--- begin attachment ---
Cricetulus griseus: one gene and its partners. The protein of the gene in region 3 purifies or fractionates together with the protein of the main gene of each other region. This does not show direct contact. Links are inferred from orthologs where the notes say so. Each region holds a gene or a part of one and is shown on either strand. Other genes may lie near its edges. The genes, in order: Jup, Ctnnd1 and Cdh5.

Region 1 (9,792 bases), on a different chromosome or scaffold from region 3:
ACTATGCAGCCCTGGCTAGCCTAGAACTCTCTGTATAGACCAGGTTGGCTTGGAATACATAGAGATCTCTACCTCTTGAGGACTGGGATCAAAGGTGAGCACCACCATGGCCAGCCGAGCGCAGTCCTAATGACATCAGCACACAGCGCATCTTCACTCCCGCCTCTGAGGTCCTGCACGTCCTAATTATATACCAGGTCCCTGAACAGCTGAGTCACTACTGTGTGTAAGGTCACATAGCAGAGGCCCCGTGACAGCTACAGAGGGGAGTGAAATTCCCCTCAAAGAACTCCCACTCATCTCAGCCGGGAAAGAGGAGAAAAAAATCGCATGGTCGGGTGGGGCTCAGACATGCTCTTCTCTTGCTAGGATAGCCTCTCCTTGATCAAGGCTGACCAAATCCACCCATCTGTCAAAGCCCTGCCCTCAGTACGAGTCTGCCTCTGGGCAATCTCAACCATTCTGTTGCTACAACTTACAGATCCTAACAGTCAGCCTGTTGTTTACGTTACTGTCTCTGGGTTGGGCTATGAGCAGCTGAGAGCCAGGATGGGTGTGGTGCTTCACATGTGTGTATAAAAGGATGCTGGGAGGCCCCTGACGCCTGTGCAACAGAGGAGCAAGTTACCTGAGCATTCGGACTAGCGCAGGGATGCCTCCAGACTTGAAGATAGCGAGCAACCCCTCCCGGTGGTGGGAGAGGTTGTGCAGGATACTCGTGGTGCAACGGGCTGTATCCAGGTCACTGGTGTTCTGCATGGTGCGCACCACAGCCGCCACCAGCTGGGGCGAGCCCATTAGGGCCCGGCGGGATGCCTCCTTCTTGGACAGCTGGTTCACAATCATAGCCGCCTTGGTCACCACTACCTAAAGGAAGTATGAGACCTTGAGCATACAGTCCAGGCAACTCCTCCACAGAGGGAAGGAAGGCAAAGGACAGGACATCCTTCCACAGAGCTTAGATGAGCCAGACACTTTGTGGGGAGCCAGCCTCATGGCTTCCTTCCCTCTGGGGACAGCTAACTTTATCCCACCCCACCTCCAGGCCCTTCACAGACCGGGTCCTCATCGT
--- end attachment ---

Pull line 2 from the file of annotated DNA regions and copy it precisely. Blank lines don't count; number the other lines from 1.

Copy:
Region 1 (9,792 bases), on a different chromosome or scaffold from region 3: